Theresa May has just held the first Cabinet meeting of the new Government at Downing Street.
But how does the line-up compare to Cabinets of the past?
The last female prime minister, Margaret Thatcher, was somewhat criticised for her Cabinet appointments. The Iron Lady surrounded herself entirely by male colleagues, stating they were the best men (literally) for the job. When questioned, Baroness Thatcher said: "A woman must rise through merit. There must be no discrimination."
Although it was a bit of a boys' club, John Major appointed two women in his Tory Cabinet of 1994, in the positions of Health and Education ministers.
Blair's New Labour Cabinet was bound to shake things up. The prime minister welcomed four women into the Cabinet, including future Deputy Leader of the party Harriet Harman.
Britain's first female foreign secretary was also appointed under the Labour government. In 2006, Margaret Beckett was promoted from minister of environment, food and rural affairs to the key Cabinet role.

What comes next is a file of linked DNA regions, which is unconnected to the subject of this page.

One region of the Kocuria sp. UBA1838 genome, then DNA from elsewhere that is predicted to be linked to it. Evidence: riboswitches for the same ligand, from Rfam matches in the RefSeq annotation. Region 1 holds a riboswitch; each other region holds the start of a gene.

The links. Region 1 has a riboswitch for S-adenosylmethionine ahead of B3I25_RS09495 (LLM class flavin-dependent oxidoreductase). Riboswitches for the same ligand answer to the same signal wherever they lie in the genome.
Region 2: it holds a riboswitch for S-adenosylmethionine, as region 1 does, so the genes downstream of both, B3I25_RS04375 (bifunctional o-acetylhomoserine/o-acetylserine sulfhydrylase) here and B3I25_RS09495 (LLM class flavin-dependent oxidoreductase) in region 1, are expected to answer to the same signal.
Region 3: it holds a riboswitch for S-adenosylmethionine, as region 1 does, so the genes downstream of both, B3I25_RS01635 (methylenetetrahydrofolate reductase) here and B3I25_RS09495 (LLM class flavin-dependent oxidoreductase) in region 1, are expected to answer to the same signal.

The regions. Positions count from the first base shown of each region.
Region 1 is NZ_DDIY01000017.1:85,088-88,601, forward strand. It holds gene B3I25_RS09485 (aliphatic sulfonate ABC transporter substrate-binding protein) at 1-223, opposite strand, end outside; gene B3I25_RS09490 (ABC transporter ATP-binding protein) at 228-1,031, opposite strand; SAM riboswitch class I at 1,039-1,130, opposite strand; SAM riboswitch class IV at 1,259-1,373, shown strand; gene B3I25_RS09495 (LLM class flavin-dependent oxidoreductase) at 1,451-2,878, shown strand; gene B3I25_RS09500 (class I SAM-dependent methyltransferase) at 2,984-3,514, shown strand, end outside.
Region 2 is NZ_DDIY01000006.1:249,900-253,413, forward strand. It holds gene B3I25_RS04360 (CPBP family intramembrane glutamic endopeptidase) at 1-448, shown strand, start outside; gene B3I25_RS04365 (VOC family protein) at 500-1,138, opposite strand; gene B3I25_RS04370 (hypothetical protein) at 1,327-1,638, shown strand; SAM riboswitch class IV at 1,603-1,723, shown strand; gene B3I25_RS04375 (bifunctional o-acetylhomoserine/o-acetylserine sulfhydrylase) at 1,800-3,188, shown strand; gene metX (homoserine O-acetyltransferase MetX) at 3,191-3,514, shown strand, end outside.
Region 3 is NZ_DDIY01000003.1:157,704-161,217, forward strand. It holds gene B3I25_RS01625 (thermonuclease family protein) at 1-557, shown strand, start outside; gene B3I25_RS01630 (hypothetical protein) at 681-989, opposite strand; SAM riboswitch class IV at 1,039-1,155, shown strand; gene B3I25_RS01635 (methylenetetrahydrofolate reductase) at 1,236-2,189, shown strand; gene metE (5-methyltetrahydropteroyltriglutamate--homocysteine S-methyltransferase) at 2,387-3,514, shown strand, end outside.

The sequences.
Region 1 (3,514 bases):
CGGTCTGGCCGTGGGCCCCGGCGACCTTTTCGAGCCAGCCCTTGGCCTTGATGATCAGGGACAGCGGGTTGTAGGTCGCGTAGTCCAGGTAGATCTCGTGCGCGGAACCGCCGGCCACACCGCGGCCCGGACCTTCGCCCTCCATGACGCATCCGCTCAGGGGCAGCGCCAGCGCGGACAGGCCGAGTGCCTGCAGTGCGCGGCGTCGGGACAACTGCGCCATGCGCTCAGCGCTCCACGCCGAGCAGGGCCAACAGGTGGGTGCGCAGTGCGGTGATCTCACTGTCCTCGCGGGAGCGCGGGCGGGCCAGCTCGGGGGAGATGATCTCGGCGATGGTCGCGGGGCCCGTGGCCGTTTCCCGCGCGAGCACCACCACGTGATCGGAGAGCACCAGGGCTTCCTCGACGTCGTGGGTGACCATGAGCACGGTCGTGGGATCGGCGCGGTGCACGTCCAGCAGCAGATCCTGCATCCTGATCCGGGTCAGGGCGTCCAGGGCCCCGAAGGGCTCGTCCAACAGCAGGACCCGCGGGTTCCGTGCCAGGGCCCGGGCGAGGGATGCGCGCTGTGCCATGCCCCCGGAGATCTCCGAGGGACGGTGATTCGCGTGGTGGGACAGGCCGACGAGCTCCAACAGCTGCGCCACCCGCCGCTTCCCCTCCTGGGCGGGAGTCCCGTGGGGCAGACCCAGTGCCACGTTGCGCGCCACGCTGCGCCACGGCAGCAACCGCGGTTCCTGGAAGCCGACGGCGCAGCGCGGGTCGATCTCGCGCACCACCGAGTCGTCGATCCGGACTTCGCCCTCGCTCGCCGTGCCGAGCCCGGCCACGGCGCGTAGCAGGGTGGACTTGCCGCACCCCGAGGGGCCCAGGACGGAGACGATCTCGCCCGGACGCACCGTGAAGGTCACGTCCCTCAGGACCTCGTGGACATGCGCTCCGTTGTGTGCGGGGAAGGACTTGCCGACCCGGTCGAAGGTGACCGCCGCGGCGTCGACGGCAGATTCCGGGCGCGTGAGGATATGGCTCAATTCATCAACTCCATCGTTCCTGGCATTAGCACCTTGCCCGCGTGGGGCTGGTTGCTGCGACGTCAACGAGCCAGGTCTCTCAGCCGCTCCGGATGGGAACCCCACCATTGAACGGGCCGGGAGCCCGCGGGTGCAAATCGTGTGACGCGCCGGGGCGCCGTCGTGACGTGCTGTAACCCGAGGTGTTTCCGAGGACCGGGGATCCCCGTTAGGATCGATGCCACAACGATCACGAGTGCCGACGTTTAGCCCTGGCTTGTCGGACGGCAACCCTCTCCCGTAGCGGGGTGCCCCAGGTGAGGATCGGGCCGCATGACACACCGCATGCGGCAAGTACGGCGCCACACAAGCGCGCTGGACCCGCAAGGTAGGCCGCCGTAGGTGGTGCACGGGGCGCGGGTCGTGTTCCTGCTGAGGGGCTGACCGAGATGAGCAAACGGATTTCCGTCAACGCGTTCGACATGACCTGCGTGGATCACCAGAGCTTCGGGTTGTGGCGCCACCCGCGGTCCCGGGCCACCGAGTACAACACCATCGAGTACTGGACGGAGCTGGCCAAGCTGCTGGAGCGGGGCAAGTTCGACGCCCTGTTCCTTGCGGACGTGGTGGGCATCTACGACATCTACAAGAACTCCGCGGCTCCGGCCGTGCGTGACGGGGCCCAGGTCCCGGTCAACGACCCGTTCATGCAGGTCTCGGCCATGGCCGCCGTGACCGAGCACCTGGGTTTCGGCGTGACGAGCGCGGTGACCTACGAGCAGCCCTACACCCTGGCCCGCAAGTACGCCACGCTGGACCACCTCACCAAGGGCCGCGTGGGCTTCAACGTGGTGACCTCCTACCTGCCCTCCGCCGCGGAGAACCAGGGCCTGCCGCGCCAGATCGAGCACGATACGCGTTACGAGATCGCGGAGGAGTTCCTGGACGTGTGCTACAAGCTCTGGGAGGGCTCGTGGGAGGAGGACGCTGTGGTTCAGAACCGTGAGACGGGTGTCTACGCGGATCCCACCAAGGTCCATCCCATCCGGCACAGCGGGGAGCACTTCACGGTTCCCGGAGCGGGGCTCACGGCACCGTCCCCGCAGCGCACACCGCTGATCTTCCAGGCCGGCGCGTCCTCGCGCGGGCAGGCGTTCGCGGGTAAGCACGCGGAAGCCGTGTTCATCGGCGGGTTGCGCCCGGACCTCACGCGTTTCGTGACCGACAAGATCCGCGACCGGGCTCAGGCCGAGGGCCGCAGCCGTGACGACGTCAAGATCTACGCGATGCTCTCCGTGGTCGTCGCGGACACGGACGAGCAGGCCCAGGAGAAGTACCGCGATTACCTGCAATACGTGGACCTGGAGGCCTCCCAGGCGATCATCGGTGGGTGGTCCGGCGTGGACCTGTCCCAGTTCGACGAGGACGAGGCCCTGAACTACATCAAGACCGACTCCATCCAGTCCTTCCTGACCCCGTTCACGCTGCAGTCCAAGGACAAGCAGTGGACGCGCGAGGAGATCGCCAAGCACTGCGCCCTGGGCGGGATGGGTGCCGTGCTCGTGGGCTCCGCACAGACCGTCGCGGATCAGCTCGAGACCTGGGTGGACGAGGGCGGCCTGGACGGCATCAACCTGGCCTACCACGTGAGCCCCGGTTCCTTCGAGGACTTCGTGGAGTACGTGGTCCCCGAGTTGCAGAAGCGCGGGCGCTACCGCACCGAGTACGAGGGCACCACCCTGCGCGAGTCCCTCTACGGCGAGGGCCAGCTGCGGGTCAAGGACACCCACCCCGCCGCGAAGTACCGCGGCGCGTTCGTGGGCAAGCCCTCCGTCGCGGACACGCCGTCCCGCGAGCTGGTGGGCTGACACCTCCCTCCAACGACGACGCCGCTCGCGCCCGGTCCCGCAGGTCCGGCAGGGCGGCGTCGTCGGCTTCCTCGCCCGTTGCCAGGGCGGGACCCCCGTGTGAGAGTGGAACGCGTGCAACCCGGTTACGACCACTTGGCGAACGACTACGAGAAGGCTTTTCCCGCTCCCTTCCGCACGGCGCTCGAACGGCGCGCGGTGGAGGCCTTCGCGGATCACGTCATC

May's previous position of home secretary was first appointed to a woman in Gordon Brown's 2007 cabinet. Jacqui Smith held the position for two years, before the MP for Redditch resigned over an expenses scandal.
The Cameron Clegg coalition of 2010 saw the youngest prime minister elected since 1812. Cameron shared office with Liberal Democrat leader Nick Clegg, with a Cabinet made up of MPs from both parties.
Cameron's Cabinet in 2014 included contenders for the future leadership contest in which Theresa May ultimately triumphed.
It was widely expected that May would substantially increase the number of women in her Cabinet, but in the end there was an increase of only one, making it seven.